I present to you my version of the famous Khalifa Naan Khatai. These cookies melt in your mouth and are perfect with a cup of tea or coffee! Try this recipe today!
If you have never tried this delectable Pakistani Shortbread Cookie you are truly missing out. Made with Ghee, almonds and a hint of cardamom, once you take a bite you will be smitten for life! The only downside to this simple Naan Khatai recipe is how quickly these will be eaten up. One of the most famous bakeries in the city of Lahore(Pakistan) that makes and sells these is Khalifa Bakers. If you ever visit the city you can't leave without trying their Naan Khatai.
There are conflicting stories as to the origin of this unusual name for a cookie or Biscuit as we refer to it in Pakistan. The word "Naan" means Bread and some say the "Khatai" means biscuit while another theory is that "Khatai" refers to Catai or Cathay(as we know it today) in China. This would mean we are calling this "bread biscuit" which makes literal sense.
Based on an article in wickedspoonconfessions.com It is believed that these cookies originated in the 16th century in Surat, India. The Dutch and Indians were spice traders at that time and the story states that a Dutch couple set up a bakery in Surat to serve their community , later selling it to an Irani Gentleman. The locals in Surat didn't particularly care for the Dutch baked goods and in order to save his bakery from losing business, the proprietor started selling stale dried bread as an Irani Biscuit. This led to the evolution of "Farmasu Surti Batasa" , a butter biscuit and ultimately the "Naan Khatai".
My first memory of eating this cookie is in my maternal grandmothers kitchen. her simple Naan Khatai recipe was whipped up in no time. A buttery, melt in your mouth small white dome shaped cookie with a dot of yellow on top.
As I grew up I was introduced to Khalifabakers Naan Khatai. Flatter and bigger than the ones I remembered and chock full of almonds I love eating them. There's usually a box full waiting for me on my arrival in Pakistan when I visit.Nothing satisfies more when you wake up at 3 am with jet lag!
I eventually decided I couldn't wait for my annual visit to taste these cookies and came up with my own recipe to satisfy my periodic cravings! To say these taste just like the Khalifa Naan Khatai would be a dishonor but I like to think I've come close to emulating the taste.I'll let you be the real judge of that!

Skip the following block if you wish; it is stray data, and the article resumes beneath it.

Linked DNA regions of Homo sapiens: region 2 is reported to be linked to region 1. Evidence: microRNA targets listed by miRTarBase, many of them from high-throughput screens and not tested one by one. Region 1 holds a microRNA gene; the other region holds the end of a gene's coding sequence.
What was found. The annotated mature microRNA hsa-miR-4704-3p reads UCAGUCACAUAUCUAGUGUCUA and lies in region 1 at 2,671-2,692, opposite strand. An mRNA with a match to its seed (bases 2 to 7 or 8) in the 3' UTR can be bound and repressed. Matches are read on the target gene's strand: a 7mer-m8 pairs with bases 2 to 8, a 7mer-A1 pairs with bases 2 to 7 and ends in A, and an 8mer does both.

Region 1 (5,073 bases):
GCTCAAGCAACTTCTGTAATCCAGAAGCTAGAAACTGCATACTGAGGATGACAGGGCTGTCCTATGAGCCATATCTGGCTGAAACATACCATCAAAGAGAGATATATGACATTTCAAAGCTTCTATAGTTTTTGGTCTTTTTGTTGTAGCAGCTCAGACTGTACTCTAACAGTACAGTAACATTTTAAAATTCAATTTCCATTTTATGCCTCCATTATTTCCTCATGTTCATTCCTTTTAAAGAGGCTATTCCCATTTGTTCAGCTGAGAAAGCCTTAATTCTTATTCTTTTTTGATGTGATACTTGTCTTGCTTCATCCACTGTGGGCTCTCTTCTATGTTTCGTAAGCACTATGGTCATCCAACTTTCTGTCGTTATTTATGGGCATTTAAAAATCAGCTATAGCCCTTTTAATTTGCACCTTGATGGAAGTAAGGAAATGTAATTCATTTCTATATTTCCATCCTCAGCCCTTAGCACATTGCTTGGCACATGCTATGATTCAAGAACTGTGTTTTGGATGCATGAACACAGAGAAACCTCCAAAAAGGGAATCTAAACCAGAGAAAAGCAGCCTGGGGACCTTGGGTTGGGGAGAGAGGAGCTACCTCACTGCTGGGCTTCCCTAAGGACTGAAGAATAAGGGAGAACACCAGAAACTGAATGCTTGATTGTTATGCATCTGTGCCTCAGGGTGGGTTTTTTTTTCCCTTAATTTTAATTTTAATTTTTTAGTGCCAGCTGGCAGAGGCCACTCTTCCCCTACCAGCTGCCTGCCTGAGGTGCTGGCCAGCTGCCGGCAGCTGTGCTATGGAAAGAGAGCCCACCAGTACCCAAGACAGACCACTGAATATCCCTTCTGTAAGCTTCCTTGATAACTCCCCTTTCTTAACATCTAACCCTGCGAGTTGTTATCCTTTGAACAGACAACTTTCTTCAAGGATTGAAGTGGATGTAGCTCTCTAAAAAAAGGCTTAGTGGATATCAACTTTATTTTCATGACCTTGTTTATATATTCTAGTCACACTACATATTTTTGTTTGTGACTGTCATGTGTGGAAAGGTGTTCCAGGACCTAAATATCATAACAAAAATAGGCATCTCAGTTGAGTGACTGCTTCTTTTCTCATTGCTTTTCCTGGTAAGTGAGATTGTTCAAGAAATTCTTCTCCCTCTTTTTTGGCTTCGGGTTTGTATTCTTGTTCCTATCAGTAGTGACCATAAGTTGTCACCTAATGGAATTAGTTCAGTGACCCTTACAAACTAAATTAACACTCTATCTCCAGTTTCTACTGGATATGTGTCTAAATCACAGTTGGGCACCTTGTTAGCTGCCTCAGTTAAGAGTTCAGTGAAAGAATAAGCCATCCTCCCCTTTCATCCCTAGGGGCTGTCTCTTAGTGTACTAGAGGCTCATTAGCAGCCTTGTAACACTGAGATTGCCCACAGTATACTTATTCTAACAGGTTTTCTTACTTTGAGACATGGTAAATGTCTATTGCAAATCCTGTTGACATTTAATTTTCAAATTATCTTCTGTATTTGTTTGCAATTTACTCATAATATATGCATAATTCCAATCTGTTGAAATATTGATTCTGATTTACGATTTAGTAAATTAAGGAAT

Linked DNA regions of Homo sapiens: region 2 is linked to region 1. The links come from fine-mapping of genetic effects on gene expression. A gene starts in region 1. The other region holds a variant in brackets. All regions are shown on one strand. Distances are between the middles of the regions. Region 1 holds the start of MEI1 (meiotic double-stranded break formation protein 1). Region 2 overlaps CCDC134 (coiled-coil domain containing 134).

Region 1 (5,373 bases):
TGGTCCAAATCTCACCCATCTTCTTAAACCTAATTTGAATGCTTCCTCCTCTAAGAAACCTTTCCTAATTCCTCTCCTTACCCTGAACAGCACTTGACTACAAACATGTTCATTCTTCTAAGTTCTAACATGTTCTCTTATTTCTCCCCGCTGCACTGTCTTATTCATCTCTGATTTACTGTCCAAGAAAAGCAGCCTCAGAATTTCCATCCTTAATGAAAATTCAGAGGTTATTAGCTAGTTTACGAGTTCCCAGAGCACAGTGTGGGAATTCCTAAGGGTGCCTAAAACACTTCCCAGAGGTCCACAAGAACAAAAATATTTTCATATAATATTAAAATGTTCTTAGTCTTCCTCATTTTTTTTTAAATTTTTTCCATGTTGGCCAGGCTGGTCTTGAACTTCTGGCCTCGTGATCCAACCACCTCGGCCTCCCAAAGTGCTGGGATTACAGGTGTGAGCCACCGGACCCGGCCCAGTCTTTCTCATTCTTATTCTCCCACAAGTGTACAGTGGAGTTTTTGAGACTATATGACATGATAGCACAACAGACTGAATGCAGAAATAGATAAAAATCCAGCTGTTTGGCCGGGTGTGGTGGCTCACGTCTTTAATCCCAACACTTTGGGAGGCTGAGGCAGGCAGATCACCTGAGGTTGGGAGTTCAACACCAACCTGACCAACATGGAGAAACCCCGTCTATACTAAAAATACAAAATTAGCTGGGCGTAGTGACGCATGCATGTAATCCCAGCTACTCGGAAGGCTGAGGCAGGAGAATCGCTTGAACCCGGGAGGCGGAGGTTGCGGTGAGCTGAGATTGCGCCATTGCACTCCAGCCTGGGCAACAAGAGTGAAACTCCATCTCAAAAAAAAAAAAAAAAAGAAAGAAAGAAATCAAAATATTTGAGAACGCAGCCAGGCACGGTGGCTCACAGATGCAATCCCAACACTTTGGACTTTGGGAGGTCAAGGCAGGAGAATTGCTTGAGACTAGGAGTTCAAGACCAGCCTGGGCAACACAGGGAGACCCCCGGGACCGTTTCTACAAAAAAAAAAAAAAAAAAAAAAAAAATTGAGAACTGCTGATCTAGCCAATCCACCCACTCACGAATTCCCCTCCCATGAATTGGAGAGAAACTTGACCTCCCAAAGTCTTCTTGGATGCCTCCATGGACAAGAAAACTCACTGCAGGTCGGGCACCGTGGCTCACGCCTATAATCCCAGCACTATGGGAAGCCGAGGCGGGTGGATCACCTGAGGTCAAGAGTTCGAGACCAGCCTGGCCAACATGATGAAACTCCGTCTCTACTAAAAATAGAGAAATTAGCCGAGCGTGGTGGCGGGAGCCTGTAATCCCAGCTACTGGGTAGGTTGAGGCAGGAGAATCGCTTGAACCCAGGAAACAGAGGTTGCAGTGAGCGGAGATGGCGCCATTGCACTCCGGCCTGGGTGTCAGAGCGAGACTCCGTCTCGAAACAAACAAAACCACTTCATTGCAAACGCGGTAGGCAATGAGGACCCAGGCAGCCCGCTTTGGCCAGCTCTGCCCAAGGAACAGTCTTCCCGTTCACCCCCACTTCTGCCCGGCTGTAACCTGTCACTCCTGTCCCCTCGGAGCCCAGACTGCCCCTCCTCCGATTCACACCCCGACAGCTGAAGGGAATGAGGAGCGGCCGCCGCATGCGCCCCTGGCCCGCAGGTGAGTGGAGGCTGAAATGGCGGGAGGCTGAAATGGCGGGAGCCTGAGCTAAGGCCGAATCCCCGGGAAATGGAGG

The best part about this recipe is how easy it is! If you look at my Easy Shortbread Cookies recipe you'll see how much simpler this is. Of course that's dangerous because you can whip it up in no time and feed your cravings! But on the flip side it's a great and easy recipe to have on hand for when you have company.
Do read the notes at the end to insure the recipe comes out perfect and don't forget to rate the recipe if you like it!
Khalifa Naan Khatai
- 2 Cups Flour
- 1 Cup Powdered Sugar
- 1 Cup Whole Almonds
- 1 Cup Ghee
- 1 Teaspoon Cardamom Powder
- ½ Teaspoon Baking Soda
- 2 Egg Yolks
- 2 tbsp Slivered Almonds
- Preheat Oven to 350 degrees.
- Place whole almonds in a ziplock bag and pound with rolling pin to chop roughly.
- Mix all of the ingredients except the egg yolks and slivered almonds in a bowl and mix well till you have a soft dough.
- Shape into 24 round balls and place on baking sheet.
- Flatten top with hand.
- Brush with beaten egg yolk.6. Sprinkle slivered almonds on top.
- Bake for 15 minutes or until light golden brown.
- Powdered Sugar and Ghee are essential to this recipe so I don't recommend any substitutions.
- Typically you want to have odd sized and slightly bigger pieces of almonds in the cookies. Using a food processor or nut grinder results in very tiny pieces so it's best to chop them yourself.
- This is what your dough will look like once mixed
- The cookies will be soft when they come out of the oven but will harden in a few hours